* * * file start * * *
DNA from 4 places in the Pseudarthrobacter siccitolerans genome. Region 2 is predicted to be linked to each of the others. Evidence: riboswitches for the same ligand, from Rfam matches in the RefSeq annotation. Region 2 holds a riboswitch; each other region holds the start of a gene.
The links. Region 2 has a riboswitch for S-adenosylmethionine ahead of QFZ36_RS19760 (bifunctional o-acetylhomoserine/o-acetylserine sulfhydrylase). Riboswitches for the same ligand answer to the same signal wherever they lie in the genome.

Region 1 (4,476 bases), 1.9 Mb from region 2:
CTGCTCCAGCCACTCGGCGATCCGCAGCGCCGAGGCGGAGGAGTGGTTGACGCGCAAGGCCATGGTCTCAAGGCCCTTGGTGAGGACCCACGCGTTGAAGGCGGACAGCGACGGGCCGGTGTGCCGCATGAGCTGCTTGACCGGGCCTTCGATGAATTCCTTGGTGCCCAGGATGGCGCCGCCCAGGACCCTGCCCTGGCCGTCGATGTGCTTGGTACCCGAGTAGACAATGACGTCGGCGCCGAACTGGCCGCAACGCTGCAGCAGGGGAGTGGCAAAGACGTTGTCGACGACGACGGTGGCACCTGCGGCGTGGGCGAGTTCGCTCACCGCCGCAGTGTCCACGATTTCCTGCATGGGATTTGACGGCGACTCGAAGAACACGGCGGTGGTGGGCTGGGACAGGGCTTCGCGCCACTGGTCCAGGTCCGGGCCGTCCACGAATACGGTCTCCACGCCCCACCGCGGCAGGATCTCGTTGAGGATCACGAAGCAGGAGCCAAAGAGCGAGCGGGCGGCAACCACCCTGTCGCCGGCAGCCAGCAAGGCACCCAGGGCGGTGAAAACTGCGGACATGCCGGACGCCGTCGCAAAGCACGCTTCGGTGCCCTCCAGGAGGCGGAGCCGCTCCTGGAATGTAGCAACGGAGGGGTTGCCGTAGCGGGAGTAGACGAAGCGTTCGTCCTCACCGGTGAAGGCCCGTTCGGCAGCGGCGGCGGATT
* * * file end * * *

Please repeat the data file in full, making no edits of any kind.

DNA from 4 places in the Pseudarthrobacter siccitolerans genome. Region 2 is predicted to be linked to each of the others. Evidence: riboswitches for the same ligand, from Rfam matches in the RefSeq annotation. Region 2 holds a riboswitch; each other region holds the start of a gene.
The links. Region 2 has a riboswitch for S-adenosylmethionine ahead of QFZ36_RS19760 (bifunctional o-acetylhomoserine/o-acetylserine sulfhydrylase). Riboswitches for the same ligand answer to the same signal wherever they lie in the genome.

Region 1 (4,476 bases), 1.9 Mb from region 2:
CTGCTCCAGCCACTCGGCGATCCGCAGCGCCGAGGCGGAGGAGTGGTTGACGCGCAAGGCCATGGTCTCAAGGCCCTTGGTGAGGACCCACGCGTTGAAGGCGGACAGCGACGGGCCGGTGTGCCGCATGAGCTGCTTGACCGGGCCTTCGATGAATTCCTTGGTGCCCAGGATGGCGCCGCCCAGGACCCTGCCCTGGCCGTCGATGTGCTTGGTACCCGAGTAGACAATGACGTCGGCGCCGAACTGGCCGCAACGCTGCAGCAGGGGAGTGGCAAAGACGTTGTCGACGACGACGGTGGCACCTGCGGCGTGGGCGAGTTCGCTCACCGCCGCAGTGTCCACGATTTCCTGCATGGGATTTGACGGCGACTCGAAGAACACGGCGGTGGTGGGCTGGGACAGGGCTTCGCGCCACTGGTCCAGGTCCGGGCCGTCCACGAATACGGTCTCCACGCCCCACCGCGGCAGGATCTCGTTGAGGATCACGAAGCAGGAGCCAAAGAGCGAGCGGGCGGCAACCACCCTGTCGCCGGCAGCCAGCAAGGCACCCAGGGCGGTGAAAACTGCGGACATGCCGGACGCCGTCGCAAAGCACGCTTCGGTGCCCTCCAGGAGGCGGAGCCGCTCCTGGAATGTAGCAACGGAGGGGTTGCCGTAGCGGGAGTAGACGAAGCGTTCGTCCTCACCGGTGAAGGCCCGTTCGGCAGCGGCGGCGGATT